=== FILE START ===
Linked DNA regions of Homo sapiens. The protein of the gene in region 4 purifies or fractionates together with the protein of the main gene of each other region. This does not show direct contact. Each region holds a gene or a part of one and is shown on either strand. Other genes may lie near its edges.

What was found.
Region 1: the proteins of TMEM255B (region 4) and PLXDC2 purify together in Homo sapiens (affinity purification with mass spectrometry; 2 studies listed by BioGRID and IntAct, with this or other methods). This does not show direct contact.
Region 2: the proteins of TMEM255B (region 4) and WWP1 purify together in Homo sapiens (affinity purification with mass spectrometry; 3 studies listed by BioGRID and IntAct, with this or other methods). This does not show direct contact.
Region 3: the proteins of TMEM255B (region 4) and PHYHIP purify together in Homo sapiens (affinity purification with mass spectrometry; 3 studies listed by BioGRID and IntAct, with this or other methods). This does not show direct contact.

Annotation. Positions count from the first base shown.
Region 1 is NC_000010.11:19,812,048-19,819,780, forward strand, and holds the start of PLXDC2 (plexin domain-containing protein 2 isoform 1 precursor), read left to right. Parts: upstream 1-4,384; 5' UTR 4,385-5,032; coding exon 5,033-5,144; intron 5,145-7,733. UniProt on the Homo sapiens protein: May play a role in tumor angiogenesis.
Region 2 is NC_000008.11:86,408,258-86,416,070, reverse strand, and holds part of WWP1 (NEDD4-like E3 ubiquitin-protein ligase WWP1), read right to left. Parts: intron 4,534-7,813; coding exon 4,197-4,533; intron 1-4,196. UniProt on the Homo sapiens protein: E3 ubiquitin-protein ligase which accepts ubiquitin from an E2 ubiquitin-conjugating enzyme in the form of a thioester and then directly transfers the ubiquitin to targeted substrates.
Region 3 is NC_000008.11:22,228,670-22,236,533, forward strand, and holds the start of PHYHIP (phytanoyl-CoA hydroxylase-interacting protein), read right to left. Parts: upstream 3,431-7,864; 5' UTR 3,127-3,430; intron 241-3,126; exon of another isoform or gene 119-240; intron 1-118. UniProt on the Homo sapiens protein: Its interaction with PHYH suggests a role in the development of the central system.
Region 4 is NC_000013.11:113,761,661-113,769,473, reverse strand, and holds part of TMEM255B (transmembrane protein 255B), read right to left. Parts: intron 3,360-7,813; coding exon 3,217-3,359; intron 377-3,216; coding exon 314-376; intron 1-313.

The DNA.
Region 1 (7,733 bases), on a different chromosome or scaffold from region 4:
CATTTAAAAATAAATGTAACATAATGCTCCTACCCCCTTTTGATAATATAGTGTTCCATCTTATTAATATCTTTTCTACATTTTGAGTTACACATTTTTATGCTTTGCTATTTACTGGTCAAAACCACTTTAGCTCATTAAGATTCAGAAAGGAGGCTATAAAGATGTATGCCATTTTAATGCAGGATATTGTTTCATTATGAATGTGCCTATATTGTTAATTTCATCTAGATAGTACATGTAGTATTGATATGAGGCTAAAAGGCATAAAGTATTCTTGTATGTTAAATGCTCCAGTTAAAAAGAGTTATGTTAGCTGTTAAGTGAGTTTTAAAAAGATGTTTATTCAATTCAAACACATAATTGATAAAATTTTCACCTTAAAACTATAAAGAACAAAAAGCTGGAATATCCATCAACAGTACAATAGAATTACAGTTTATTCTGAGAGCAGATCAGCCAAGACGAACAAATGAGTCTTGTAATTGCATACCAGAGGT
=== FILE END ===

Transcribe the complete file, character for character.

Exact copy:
Linked DNA regions of Homo sapiens. The protein of the gene in region 4 purifies or fractionates together with the protein of the main gene of each other region. This does not show direct contact. Each region holds a gene or a part of one and is shown on either strand. Other genes may lie near its edges.

What was found.
Region 1: the proteins of TMEM255B (region 4) and PLXDC2 purify together in Homo sapiens (affinity purification with mass spectrometry; 2 studies listed by BioGRID and IntAct, with this or other methods). This does not show direct contact.
Region 2: the proteins of TMEM255B (region 4) and WWP1 purify together in Homo sapiens (affinity purification with mass spectrometry; 3 studies listed by BioGRID and IntAct, with this or other methods). This does not show direct contact.
Region 3: the proteins of TMEM255B (region 4) and PHYHIP purify together in Homo sapiens (affinity purification with mass spectrometry; 3 studies listed by BioGRID and IntAct, with this or other methods). This does not show direct contact.

Annotation. Positions count from the first base shown.
Region 1 is NC_000010.11:19,812,048-19,819,780, forward strand, and holds the start of PLXDC2 (plexin domain-containing protein 2 isoform 1 precursor), read left to right. Parts: upstream 1-4,384; 5' UTR 4,385-5,032; coding exon 5,033-5,144; intron 5,145-7,733. UniProt on the Homo sapiens protein: May play a role in tumor angiogenesis.
Region 2 is NC_000008.11:86,408,258-86,416,070, reverse strand, and holds part of WWP1 (NEDD4-like E3 ubiquitin-protein ligase WWP1), read right to left. Parts: intron 4,534-7,813; coding exon 4,197-4,533; intron 1-4,196. UniProt on the Homo sapiens protein: E3 ubiquitin-protein ligase which accepts ubiquitin from an E2 ubiquitin-conjugating enzyme in the form of a thioester and then directly transfers the ubiquitin to targeted substrates.
Region 3 is NC_000008.11:22,228,670-22,236,533, forward strand, and holds the start of PHYHIP (phytanoyl-CoA hydroxylase-interacting protein), read right to left. Parts: upstream 3,431-7,864; 5' UTR 3,127-3,430; intron 241-3,126; exon of another isoform or gene 119-240; intron 1-118. UniProt on the Homo sapiens protein: Its interaction with PHYH suggests a role in the development of the central system.
Region 4 is NC_000013.11:113,761,661-113,769,473, reverse strand, and holds part of TMEM255B (transmembrane protein 255B), read right to left. Parts: intron 3,360-7,813; coding exon 3,217-3,359; intron 377-3,216; coding exon 314-376; intron 1-313.

The DNA.
Region 1 (7,733 bases), on a different chromosome or scaffold from region 4:
CATTTAAAAATAAATGTAACATAATGCTCCTACCCCCTTTTGATAATATAGTGTTCCATCTTATTAATATCTTTTCTACATTTTGAGTTACACATTTTTATGCTTTGCTATTTACTGGTCAAAACCACTTTAGCTCATTAAGATTCAGAAAGGAGGCTATAAAGATGTATGCCATTTTAATGCAGGATATTGTTTCATTATGAATGTGCCTATATTGTTAATTTCATCTAGATAGTACATGTAGTATTGATATGAGGCTAAAAGGCATAAAGTATTCTTGTATGTTAAATGCTCCAGTTAAAAAGAGTTATGTTAGCTGTTAAGTGAGTTTTAAAAAGATGTTTATTCAATTCAAACACATAATTGATAAAATTTTCACCTTAAAACTATAAAGAACAAAAAGCTGGAATATCCATCAACAGTACAATAGAATTACAGTTTATTCTGAGAGCAGATCAGCCAAGACGAACAAATGAGTCTTGTAATTGCATACCAGAGGT